Students in Education learn mechanics of forthcoming smart boards

With field experiences secure for most education majors, they will have to be prepared to face smart boards in classrooms.

Students in the College of Education will be starting to observe in classrooms within a 60-mile radius of campus. Students will have to learn how to operate smart boards or interactive white-board systems that are becoming more prominent in schools across the country.

Lynn Peisker, community relations coordinator for Champaign Unit 4 school district, said there are 170 smart boards district wide.

“They are of high interest to students,” Peisker said. “Smart boards can be used in culmination to instant clicker response systems. (Teachers can) adjust their teaching depending on feedback that they’re getting from students in the classroom.”

Some education students are worried about how complicated the technology can get.

Brittany Lys, president of Student Education Association, or SEA, and junior in Education, said the technology requires lots of reading from the manual to understand the system’s basic functions. She added the smart boards can get complicated so it is imperative that teachers really know how to use it; learning how to use it will be the hard part.

Smart boards have been around for seven or eight years in the Champaign school district, said Roger Grinnip, Unit 4’s director of information technology. The boards were funded by a grant Ameren seven years ago, he said.

He added there is a clicker system for the smart board technology that allows all the students in the classroom to respond to a question posed by the teacher in a way that students do not have use pen and paper because the answer is instantaneous.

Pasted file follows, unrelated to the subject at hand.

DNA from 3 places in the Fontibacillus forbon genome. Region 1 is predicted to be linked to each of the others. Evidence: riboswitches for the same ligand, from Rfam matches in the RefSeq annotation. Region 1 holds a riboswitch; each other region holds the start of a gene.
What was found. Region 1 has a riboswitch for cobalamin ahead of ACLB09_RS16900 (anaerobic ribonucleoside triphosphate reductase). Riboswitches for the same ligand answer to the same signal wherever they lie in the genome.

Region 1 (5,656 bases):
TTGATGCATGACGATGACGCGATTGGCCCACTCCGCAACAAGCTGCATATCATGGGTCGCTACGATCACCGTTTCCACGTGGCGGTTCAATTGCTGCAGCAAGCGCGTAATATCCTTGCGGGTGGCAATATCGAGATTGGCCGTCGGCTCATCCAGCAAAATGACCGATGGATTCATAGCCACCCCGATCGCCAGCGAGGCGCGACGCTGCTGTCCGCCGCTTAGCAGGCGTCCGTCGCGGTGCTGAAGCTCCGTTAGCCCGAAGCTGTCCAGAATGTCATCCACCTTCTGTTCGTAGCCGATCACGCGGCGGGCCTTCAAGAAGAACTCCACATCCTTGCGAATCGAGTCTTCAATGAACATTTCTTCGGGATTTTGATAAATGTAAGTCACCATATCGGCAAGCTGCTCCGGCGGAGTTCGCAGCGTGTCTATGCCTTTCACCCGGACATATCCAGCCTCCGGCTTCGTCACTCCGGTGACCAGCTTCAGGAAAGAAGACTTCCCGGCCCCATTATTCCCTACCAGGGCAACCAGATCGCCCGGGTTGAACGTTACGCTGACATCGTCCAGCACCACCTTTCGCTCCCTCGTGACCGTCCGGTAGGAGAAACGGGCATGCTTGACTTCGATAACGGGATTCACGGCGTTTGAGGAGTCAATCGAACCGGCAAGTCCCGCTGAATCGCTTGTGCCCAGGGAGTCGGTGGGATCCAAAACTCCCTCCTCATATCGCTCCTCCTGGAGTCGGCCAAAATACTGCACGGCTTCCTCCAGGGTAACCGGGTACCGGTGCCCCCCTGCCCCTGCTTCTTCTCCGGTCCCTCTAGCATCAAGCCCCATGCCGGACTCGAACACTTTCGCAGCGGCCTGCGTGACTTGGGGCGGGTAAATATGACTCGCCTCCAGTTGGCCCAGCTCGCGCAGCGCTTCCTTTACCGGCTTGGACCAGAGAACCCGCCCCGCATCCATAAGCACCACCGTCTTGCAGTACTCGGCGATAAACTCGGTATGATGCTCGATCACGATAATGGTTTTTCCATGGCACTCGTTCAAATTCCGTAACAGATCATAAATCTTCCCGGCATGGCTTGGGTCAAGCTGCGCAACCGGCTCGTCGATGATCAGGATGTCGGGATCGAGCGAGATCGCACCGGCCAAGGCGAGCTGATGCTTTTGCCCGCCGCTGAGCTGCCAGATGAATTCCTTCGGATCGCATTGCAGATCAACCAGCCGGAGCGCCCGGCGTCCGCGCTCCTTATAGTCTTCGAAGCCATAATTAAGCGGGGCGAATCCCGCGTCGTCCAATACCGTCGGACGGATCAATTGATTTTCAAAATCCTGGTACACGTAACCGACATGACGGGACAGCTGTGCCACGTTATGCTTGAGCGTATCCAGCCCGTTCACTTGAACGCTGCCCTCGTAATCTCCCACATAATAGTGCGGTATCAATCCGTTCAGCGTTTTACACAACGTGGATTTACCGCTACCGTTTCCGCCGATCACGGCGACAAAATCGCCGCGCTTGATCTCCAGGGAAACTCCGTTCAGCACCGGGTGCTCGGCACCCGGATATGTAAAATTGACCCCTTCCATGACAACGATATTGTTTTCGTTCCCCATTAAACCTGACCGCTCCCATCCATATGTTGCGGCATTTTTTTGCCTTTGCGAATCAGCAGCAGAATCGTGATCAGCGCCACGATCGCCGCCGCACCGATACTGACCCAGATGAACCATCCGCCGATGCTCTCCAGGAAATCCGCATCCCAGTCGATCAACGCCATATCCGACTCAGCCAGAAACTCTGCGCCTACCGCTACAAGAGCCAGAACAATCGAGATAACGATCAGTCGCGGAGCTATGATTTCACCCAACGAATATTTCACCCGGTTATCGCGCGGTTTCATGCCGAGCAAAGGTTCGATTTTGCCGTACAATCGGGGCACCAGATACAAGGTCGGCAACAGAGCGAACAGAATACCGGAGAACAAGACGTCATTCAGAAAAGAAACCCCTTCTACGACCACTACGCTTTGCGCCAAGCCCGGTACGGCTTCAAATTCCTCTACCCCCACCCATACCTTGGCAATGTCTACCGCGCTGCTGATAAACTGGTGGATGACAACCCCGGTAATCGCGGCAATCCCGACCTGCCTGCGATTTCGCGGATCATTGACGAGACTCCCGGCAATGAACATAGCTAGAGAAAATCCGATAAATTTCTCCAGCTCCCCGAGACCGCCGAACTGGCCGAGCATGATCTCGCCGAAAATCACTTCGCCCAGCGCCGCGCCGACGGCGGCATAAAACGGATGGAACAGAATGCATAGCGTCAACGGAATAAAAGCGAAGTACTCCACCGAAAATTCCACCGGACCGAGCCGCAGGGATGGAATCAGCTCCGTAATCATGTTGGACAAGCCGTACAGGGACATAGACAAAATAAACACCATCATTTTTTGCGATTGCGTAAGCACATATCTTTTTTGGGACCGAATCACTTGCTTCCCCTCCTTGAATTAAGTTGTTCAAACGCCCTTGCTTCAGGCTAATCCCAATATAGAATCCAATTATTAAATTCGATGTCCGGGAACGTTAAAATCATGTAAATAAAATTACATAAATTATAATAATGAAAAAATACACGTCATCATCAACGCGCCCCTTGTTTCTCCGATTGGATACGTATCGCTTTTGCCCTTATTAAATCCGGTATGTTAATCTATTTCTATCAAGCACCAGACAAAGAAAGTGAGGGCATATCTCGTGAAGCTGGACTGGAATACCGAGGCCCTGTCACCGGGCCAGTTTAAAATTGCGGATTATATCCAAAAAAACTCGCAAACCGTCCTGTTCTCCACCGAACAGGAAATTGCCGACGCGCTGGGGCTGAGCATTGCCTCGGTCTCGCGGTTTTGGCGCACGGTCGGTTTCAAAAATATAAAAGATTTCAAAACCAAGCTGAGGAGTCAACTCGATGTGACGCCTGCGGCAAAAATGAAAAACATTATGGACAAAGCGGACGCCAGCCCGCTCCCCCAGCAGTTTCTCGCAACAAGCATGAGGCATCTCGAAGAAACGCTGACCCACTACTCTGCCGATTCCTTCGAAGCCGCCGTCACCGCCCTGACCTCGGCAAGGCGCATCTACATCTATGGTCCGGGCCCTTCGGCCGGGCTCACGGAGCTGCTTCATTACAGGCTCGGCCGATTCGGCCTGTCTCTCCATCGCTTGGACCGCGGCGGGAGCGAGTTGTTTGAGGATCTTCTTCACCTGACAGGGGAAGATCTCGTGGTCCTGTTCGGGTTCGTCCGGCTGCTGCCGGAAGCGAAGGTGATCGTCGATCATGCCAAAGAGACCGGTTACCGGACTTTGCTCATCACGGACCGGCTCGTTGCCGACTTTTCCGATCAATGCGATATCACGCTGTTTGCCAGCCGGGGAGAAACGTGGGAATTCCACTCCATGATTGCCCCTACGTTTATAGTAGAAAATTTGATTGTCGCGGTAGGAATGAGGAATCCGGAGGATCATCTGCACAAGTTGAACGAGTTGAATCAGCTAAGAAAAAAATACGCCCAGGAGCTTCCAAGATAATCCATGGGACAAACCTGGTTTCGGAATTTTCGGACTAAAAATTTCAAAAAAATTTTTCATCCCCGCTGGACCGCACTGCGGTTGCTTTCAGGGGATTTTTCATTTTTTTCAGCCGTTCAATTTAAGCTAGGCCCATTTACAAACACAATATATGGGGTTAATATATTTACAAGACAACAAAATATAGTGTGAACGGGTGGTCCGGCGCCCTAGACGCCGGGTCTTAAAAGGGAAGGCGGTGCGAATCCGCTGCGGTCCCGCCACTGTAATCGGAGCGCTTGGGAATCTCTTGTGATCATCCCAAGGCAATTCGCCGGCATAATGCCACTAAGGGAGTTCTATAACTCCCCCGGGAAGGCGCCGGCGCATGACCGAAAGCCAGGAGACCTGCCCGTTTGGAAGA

Michael Marassa, Unit 4’s assistant director of information and instructional technology, said in an e-mail that the smart board itself costs $1399. The additional items and services needed to operate the board include the digital projector, other hardware and shipping and installation. The entire system would cost around $2600-$3000 per room, according to Marassa.

Michelle Rawleigh, historian for SEA and junior in Education, said she has never actually used the smart boards, but has seen one in use. Rawleigh said she has no concerns over using the smart boards because she assumes teachers will be trained before operating them.

There is a push for smart boards in each and every classroom, said Dave Tomlinson, Champaign City School Board President.

“I think they’re amazing. We want to invest in technology whenever we can,” Tomlinson said. “(It) makes classrooms more effective and brings the kids up-to-date with technology. They need to be prepared for that.”